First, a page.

To Kill a Mockingbird

by: Harper Lee

Five Key Questions

2) What does the rabid dog Atticus shoots symbolize?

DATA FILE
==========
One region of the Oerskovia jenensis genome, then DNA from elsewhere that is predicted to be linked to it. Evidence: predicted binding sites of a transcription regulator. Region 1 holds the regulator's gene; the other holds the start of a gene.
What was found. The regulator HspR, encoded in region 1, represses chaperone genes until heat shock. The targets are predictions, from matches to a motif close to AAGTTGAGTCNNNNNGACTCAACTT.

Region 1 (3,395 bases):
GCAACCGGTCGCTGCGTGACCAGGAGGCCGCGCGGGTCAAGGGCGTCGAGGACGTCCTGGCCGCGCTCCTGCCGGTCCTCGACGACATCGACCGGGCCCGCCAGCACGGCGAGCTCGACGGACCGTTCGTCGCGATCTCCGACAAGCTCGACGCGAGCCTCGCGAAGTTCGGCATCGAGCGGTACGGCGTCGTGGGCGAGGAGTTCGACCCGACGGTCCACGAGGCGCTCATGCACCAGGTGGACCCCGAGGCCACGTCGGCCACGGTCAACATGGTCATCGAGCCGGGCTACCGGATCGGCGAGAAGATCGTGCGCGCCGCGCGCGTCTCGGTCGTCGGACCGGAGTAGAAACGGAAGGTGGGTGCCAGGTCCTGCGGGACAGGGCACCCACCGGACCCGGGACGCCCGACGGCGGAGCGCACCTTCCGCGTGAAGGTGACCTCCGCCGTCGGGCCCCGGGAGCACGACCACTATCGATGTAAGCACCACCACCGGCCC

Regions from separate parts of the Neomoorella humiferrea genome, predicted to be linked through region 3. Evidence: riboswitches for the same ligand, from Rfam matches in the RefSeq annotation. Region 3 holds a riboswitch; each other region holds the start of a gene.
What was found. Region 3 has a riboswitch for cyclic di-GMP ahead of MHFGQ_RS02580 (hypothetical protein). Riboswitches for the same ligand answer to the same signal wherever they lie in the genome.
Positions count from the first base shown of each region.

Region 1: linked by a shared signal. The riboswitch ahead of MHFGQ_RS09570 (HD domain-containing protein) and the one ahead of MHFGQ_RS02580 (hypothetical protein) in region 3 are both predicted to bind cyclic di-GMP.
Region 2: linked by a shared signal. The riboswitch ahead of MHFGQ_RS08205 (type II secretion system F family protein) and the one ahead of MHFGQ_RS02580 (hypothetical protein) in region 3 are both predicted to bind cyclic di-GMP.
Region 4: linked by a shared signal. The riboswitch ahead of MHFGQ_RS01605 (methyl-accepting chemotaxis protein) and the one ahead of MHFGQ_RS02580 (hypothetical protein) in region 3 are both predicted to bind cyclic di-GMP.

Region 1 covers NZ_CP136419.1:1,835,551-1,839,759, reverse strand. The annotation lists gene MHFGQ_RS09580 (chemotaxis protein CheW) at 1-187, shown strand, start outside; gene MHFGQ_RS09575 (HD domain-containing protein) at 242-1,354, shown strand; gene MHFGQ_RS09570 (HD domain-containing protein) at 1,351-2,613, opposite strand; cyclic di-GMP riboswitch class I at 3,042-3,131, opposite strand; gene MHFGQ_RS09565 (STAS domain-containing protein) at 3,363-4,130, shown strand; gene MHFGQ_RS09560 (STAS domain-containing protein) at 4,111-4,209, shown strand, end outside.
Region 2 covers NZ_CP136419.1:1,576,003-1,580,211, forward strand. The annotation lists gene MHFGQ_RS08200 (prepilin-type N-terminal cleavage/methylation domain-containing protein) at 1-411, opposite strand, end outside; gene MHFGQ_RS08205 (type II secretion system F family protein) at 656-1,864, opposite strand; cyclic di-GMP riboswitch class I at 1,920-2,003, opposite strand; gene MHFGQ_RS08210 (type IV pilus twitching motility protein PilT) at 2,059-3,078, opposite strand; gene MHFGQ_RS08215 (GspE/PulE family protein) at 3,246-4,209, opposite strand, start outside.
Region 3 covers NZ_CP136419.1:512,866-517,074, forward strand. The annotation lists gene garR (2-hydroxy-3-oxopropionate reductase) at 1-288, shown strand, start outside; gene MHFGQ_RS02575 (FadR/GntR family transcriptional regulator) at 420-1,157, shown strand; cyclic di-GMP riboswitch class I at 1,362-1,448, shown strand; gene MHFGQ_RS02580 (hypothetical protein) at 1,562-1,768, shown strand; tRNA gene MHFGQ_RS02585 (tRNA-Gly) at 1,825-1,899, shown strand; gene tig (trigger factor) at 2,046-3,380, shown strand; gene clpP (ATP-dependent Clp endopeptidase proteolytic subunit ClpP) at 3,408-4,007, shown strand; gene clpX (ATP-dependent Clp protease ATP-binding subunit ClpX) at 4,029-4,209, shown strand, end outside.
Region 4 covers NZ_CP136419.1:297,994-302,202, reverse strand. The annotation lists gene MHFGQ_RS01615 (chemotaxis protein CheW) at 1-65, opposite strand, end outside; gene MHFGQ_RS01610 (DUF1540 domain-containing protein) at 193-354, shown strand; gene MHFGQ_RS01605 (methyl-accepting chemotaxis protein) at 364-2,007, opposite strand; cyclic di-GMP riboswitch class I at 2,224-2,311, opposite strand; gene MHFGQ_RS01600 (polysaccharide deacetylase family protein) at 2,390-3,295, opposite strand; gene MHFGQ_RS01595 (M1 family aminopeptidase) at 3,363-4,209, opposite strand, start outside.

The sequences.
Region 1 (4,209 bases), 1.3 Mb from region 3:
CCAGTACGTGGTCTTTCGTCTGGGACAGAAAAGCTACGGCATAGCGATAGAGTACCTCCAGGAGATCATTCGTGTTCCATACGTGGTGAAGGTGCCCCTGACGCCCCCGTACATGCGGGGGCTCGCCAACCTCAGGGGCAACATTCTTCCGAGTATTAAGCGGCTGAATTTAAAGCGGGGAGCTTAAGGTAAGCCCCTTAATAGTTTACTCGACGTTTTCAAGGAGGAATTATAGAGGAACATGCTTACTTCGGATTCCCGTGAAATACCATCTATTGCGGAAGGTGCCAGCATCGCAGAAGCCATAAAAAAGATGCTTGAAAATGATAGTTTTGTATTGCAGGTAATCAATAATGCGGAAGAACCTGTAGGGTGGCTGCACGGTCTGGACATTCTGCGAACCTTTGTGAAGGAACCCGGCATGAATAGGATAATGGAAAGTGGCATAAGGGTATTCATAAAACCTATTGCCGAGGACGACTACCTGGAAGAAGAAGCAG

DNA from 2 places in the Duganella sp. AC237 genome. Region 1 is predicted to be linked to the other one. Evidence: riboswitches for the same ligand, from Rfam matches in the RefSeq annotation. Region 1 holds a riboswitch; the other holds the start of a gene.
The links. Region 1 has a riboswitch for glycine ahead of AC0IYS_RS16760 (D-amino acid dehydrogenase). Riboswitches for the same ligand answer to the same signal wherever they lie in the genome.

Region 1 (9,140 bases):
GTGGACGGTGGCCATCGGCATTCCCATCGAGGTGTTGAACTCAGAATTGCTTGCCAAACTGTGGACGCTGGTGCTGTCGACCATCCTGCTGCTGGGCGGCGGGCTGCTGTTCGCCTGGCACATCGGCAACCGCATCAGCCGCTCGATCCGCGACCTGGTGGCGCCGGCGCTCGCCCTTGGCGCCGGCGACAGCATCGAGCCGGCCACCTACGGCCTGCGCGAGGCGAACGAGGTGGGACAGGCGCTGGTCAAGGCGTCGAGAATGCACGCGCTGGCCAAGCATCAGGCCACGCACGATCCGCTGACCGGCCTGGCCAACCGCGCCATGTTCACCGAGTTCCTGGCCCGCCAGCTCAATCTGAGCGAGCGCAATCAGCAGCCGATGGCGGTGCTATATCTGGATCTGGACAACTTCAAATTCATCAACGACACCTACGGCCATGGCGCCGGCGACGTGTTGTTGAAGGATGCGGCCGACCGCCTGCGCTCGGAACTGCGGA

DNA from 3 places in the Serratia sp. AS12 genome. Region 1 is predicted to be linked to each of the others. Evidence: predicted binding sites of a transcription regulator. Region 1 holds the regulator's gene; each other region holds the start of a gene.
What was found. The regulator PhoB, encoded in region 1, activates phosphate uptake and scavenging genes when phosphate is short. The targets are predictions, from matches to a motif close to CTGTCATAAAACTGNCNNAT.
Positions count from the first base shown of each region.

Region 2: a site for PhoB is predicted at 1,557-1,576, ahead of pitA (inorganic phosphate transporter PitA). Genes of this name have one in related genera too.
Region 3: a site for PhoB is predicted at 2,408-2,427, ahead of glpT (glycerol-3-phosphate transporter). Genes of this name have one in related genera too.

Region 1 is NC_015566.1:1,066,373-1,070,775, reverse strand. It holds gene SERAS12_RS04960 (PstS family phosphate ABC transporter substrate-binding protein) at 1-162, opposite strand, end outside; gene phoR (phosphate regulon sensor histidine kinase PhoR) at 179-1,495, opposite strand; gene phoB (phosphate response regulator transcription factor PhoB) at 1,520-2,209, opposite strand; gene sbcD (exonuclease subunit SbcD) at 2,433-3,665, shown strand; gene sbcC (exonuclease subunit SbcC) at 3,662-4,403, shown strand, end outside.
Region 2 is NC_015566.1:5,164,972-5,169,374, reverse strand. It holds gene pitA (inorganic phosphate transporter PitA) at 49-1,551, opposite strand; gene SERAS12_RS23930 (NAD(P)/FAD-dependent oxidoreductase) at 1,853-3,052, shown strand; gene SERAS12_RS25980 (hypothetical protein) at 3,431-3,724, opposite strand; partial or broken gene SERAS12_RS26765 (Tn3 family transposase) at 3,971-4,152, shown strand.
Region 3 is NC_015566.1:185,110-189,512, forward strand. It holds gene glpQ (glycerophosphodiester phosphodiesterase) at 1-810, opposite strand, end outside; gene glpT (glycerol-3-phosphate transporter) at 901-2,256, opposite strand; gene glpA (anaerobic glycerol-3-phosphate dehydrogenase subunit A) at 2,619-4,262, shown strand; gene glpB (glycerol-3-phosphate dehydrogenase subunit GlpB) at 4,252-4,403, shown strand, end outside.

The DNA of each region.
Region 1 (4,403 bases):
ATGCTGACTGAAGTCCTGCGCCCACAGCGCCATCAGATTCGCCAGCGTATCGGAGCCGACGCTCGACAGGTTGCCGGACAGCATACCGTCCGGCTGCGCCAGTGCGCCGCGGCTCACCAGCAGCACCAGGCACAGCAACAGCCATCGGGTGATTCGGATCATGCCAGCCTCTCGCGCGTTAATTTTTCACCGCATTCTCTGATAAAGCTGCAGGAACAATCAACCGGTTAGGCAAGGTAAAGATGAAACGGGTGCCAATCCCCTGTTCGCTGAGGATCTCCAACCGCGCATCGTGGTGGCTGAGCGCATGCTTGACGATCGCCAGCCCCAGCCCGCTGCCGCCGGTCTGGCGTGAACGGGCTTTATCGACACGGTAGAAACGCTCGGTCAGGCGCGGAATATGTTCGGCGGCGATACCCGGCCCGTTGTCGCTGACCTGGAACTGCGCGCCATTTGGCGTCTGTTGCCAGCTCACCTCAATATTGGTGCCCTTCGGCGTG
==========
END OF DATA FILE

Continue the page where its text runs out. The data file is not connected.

In Chapter 11, Atticus shoots a mad (rabid) dog in the street. This episode serves two important purposes in the novel. Before the incident with the dog, Scout and Jem saw their father as old, reserved, and not particularly powerful. When Scout and Jem learn that their father is known as the best shot in the entire county, they learn to see Atticus with a greater sense of respect. In a larger symbolic sense, the dog, because it has rabies, is a dangerous threat to the community. In shooting the dog, then, Atticus is trying to protect the community from its most dangerous elements. Similarly, in defending Tom Robinson, Atticus tries to protect the community from its most dangerous, racist tendencies. Later in the book, in Chapter 22, Miss Maudie tells Jem about Tom Robinson’s trial, “I simply want to tell you that there are some men in this world who were born to do our unpleasant jobs for us. Your father’s one of them.” Atticus’s killing of the dog and defense of Tom Robinson both reflect that he is willing and able to take on things that the rest of Maycomb is unequipped to face.